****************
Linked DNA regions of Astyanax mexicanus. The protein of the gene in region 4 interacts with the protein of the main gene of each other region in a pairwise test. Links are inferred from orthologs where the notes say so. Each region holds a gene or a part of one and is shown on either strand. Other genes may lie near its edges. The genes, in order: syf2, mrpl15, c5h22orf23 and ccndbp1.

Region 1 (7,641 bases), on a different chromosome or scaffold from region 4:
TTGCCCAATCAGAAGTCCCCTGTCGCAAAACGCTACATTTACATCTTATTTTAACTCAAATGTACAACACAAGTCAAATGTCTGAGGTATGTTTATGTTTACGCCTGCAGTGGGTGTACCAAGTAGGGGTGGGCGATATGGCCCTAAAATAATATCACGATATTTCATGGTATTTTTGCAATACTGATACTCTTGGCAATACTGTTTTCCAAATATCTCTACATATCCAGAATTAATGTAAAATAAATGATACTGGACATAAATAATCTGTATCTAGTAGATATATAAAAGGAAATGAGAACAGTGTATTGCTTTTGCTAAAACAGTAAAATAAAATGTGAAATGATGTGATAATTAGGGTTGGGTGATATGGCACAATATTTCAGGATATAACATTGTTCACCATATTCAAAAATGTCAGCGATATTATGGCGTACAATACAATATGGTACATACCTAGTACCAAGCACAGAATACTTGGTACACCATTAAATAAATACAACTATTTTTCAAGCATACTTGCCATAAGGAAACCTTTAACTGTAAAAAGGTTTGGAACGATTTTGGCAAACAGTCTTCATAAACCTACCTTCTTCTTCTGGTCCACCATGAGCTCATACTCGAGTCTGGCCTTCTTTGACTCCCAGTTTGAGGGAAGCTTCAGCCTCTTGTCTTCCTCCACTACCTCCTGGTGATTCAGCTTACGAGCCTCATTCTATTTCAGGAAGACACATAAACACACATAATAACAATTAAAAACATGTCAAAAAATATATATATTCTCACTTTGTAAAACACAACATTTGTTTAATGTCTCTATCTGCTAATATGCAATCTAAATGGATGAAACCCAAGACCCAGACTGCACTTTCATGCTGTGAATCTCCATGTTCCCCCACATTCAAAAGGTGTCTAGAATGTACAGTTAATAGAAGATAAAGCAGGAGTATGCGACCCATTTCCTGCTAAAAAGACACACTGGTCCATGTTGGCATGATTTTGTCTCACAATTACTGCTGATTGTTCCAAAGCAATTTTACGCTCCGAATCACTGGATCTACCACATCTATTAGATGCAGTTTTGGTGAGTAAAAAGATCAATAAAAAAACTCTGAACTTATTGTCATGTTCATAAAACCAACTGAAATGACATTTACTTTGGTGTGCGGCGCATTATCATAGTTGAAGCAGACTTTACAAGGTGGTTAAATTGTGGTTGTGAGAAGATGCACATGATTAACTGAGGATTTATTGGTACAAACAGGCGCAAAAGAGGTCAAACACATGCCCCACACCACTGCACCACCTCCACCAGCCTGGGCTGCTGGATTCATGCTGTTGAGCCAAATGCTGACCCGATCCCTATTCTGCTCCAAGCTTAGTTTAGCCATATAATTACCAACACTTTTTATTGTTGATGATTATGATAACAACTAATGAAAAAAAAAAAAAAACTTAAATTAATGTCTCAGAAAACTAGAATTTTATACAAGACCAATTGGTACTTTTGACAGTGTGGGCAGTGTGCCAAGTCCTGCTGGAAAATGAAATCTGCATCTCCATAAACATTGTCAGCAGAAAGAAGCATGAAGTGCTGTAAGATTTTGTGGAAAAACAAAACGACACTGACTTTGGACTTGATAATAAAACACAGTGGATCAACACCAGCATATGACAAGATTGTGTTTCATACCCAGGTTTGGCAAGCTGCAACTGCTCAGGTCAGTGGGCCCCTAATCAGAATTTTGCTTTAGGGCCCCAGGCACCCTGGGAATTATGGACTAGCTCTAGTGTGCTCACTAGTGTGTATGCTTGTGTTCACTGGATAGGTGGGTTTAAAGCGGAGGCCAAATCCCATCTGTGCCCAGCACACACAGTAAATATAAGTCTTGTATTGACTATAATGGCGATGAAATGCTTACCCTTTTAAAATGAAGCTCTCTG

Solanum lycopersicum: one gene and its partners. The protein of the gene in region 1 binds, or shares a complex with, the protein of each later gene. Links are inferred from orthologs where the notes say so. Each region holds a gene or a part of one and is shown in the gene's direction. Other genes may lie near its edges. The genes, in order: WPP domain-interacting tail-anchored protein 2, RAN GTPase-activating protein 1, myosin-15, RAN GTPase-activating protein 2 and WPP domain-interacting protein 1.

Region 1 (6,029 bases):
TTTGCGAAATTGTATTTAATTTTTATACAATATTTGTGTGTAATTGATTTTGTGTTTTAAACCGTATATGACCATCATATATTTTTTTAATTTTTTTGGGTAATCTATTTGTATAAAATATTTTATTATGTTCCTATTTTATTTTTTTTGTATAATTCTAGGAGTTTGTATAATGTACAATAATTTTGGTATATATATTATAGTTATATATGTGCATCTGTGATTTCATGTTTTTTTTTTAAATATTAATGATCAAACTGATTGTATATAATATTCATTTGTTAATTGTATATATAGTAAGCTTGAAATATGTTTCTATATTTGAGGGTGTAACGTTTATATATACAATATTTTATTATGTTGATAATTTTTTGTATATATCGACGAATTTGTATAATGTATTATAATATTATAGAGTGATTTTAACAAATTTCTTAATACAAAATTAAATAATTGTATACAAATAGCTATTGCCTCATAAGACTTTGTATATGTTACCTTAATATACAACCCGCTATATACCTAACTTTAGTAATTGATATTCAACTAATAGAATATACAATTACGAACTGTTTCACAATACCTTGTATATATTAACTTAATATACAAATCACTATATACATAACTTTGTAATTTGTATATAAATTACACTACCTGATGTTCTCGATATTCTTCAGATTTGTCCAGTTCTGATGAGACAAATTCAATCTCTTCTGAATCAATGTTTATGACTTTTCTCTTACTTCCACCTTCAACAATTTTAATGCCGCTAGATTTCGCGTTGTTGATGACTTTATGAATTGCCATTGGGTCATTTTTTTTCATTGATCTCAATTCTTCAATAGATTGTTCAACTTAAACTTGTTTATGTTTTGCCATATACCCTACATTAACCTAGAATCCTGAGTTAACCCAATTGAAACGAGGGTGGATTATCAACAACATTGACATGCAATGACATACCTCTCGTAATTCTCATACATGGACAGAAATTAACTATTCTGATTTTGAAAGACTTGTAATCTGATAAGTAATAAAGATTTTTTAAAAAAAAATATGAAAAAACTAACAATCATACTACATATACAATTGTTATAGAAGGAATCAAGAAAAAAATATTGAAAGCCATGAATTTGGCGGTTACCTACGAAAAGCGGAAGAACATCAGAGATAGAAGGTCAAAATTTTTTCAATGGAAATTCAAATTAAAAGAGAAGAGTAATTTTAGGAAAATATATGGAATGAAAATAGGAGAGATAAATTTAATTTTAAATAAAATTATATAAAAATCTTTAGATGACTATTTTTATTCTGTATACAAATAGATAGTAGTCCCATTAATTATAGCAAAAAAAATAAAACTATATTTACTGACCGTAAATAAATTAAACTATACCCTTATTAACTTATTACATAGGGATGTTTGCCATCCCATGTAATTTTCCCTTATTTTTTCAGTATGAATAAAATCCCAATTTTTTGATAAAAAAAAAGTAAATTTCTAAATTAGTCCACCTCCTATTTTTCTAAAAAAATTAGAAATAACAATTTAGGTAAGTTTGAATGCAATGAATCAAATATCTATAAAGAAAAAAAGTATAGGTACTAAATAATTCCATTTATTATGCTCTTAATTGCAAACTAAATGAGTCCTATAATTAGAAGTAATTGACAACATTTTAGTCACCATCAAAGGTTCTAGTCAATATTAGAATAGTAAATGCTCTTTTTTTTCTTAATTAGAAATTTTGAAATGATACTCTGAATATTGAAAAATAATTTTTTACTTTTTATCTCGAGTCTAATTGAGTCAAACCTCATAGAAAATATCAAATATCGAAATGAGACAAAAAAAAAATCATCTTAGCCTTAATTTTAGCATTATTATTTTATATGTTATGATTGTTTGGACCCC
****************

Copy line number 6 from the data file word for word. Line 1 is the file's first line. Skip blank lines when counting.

TTTGCGAAATTGTATTTAATTTTTATACAATATTTGTGTGTAATTGATTTTGTGTTTTAAACCGTATATGACCATCATATATTTTTTTAATTTTTTTGGGTAATCTATTTGTATAAAATATTTTATTATGTTCCTATTTTATTTTTTTTGTATAATTCTAGGAGTTTGTATAATGTACAATAATTTTGGTATATATATTATAGTTATATATGTGCATCTGTGATTTCATGTTTTTTTTTTAAATATTAATGATCAAACTGATTGTATATAATATTCATTTGTTAATTGTATATATAGTAAGCTTGAAATATGTTTCTATATTTGAGGGTGTAACGTTTATATATACAATATTTTATTATGTTGATAATTTTTTGTATATATCGACGAATTTGTATAATGTATTATAATATTATAGAGTGATTTTAACAAATTTCTTAATACAAAATTAAATAATTGTATACAAATAGCTATTGCCTCATAAGACTTTGTATATGTTACCTTAATATACAACCCGCTATATACCTAACTTTAGTAATTGATATTCAACTAATAGAATATACAATTACGAACTGTTTCACAATACCTTGTATATATTAACTTAATATACAAATCACTATATACATAACTTTGTAATTTGTATATAAATTACACTACCTGATGTTCTCGATATTCTTCAGATTTGTCCAGTTCTGATGAGACAAATTCAATCTCTTCTGAATCAATGTTTATGACTTTTCTCTTACTTCCACCTTCAACAATTTTAATGCCGCTAGATTTCGCGTTGTTGATGACTTTATGAATTGCCATTGGGTCATTTTTTTTCATTGATCTCAATTCTTCAATAGATTGTTCAACTTAAACTTGTTTATGTTTTGCCATATACCCTACATTAACCTAGAATCCTGAGTTAACCCAATTGAAACGAGGGTGGATTATCAACAACATTGACATGCAATGACATACCTCTCGTAATTCTCATACATGGACAGAAATTAACTATTCTGATTTTGAAAGACTTGTAATCTGATAAGTAATAAAGATTTTTTAAAAAAAAATATGAAAAAACTAACAATCATACTACATATACAATTGTTATAGAAGGAATCAAGAAAAAAATATTGAAAGCCATGAATTTGGCGGTTACCTACGAAAAGCGGAAGAACATCAGAGATAGAAGGTCAAAATTTTTTCAATGGAAATTCAAATTAAAAGAGAAGAGTAATTTTAGGAAAATATATGGAATGAAAATAGGAGAGATAAATTTAATTTTAAATAAAATTATATAAAAATCTTTAGATGACTATTTTTATTCTGTATACAAATAGATAGTAGTCCCATTAATTATAGCAAAAAAAATAAAACTATATTTACTGACCGTAAATAAATTAAACTATACCCTTATTAACTTATTACATAGGGATGTTTGCCATCCCATGTAATTTTCCCTTATTTTTTCAGTATGAATAAAATCCCAATTTTTTGATAAAAAAAAAGTAAATTTCTAAATTAGTCCACCTCCTATTTTTCTAAAAAAATTAGAAATAACAATTTAGGTAAGTTTGAATGCAATGAATCAAATATCTATAAAGAAAAAAAGTATAGGTACTAAATAATTCCATTTATTATGCTCTTAATTGCAAACTAAATGAGTCCTATAATTAGAAGTAATTGACAACATTTTAGTCACCATCAAAGGTTCTAGTCAATATTAGAATAGTAAATGCTCTTTTTTTTCTTAATTAGAAATTTTGAAATGATACTCTGAATATTGAAAAATAATTTTTTACTTTTTATCTCGAGTCTAATTGAGTCAAACCTCATAGAAAATATCAAATATCGAAATGAGACAAAAAAAAAATCATCTTAGCCTTAATTTTAGCATTATTATTTTATATGTTATGATTGTTTGGACCCC